I run everything off vlans myself (OPNSense router), which works out surprisingly smooth... The (multiple-layers of) DMZ vlans get linked to the jails (without FreeNAS itself having an IP) and FreeNAS management is limited (either by not running certain services and/or firewalling). Inter DMZ traffic needs to pass through the router.


IoT and Camera networks should be seperate IMHO, IoT are "high risk" devices and Cameras are "High Risk" devices, with huge privacy issues attached. Both should indeed NOT have internet access.

You can either:
- Put the NVR software on the FreeNAS vlan and route traffic from the camera vlan through the router.
- Put the NVR software on a seperate(DMZ)VLAN and route traffic from the camera vlan through the router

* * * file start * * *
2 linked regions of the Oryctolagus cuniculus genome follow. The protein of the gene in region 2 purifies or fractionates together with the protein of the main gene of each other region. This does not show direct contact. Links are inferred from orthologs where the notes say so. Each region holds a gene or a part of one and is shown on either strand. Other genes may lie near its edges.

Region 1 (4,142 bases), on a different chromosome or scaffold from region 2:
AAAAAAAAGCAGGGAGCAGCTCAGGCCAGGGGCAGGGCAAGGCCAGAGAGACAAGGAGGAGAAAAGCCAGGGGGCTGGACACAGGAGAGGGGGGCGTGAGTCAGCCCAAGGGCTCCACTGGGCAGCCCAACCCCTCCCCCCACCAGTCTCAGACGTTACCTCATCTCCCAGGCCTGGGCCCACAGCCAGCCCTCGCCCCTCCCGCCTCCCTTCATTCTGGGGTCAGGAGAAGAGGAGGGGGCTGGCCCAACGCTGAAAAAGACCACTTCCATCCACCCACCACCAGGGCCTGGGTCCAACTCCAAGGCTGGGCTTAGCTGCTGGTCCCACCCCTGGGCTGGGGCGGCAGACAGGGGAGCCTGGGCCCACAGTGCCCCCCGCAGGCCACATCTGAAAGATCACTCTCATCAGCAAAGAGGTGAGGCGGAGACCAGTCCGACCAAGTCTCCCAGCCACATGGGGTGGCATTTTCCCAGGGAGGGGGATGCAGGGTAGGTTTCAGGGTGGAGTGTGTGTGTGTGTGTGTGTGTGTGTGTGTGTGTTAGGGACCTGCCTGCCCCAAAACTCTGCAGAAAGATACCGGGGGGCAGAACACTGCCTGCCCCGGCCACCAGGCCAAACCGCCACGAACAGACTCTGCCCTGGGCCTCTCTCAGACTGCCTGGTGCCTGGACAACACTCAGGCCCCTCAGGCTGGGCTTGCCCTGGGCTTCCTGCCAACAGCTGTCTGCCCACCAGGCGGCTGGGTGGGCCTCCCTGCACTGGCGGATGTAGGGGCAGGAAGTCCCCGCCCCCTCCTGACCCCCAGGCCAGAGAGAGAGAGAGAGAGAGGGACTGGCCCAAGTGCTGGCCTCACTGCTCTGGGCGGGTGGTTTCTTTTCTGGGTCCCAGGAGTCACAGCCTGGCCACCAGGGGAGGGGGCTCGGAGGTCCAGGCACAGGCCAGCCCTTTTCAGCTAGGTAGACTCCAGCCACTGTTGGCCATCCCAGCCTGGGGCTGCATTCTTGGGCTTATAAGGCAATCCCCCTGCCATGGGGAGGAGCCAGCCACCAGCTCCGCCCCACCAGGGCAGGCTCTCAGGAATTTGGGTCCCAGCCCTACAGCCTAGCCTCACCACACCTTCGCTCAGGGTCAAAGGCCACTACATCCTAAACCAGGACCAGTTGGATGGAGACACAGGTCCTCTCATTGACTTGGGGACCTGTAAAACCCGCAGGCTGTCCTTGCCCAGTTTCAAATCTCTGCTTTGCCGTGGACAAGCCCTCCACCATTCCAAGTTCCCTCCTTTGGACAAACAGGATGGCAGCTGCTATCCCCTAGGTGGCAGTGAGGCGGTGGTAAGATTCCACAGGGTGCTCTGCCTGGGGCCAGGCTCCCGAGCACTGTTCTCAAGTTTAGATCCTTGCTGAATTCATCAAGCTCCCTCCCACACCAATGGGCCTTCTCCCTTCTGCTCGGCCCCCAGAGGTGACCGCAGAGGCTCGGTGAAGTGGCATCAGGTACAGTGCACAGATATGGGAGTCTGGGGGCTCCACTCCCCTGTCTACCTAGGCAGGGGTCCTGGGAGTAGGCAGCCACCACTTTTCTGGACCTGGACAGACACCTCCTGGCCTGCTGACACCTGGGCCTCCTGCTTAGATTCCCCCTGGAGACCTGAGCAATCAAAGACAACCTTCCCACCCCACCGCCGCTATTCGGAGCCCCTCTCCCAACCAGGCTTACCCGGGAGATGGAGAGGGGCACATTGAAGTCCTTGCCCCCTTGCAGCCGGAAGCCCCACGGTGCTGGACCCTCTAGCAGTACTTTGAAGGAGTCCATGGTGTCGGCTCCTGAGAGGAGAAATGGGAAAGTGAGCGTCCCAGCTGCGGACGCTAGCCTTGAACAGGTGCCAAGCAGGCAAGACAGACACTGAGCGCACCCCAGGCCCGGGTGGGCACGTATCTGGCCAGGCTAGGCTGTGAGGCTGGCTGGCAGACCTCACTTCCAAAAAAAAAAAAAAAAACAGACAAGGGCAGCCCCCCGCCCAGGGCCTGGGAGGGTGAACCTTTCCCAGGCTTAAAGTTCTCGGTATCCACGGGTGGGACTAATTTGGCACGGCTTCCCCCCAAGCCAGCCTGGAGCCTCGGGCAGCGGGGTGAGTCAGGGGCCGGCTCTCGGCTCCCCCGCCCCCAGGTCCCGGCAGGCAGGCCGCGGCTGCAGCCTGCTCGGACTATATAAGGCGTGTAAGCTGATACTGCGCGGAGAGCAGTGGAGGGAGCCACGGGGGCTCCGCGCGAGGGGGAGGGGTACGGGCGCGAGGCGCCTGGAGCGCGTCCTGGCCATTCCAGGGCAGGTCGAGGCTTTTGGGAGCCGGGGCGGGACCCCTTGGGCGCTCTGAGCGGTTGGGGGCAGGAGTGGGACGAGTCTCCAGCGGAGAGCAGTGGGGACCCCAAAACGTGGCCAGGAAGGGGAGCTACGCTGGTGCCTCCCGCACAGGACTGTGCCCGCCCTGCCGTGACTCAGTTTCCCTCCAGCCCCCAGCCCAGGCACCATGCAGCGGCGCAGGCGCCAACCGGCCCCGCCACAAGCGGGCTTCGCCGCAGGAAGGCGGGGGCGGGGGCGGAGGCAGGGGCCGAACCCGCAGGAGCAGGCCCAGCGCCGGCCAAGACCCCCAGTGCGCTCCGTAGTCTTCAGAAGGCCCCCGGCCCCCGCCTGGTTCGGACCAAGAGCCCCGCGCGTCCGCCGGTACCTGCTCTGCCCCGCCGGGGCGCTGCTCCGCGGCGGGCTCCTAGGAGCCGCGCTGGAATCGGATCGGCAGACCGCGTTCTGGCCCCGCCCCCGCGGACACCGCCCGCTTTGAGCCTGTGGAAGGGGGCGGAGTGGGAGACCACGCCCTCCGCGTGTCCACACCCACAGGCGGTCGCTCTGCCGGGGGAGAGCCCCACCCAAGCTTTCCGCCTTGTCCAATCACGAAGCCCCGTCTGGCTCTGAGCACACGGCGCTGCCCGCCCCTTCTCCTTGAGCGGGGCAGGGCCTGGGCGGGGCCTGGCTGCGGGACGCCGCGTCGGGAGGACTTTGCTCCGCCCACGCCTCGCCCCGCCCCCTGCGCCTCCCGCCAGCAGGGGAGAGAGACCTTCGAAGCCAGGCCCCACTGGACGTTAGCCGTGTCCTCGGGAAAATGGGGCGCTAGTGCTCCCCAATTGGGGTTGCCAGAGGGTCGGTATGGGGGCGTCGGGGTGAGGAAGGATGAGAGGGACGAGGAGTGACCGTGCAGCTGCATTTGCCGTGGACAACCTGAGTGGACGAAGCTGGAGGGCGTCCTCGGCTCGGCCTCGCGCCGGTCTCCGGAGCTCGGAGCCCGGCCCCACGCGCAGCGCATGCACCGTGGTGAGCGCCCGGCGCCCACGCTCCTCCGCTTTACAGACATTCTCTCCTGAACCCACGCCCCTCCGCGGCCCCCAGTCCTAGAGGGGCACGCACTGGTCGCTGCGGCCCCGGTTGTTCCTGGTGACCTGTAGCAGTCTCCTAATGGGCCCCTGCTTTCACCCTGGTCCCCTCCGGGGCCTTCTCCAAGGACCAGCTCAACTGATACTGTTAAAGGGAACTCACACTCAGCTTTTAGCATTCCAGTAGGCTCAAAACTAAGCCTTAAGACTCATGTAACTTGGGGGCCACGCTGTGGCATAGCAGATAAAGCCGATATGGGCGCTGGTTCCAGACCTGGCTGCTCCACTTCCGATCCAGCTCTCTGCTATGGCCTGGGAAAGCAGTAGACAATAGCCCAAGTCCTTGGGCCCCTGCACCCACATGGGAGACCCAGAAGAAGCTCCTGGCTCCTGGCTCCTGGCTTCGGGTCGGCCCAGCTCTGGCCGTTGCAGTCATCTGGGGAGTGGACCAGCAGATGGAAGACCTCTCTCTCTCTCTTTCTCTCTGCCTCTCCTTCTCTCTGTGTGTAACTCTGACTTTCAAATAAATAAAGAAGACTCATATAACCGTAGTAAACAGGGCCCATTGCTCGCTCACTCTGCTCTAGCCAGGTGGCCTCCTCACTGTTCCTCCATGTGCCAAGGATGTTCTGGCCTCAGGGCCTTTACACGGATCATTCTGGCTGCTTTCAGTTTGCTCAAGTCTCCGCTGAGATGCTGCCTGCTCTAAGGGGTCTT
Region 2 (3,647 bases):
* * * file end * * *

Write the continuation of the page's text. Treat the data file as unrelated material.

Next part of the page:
- Put the NVR software on the Camera network, not grant it internet access and pass the camera vlan throughn using FreeNAS.

I would personally prefer the second option.

So @Roy360 It seems you are on the right track, but I would highly suggest to also put zoneminder in a DMZ.
I tried listing the steps I would have to take to get this working.
  1. Create the VLAN (parent interface is LAN)
  2. Assign Zoneminder an IP address that's in the range of the VLAN
  3. Create rules so I can access Zoneminder from select LAN PCs (the existing rules connecting Zoneminder to the Camera subnet should still work)
Because the IP ranges of FreeNAS and Zoneminder are different, they shouldn't be able to communicate with each other without the router.
Did I get that right?
Man if this works, I'm going to feel so stupid for buying that second NIC...
 

ornias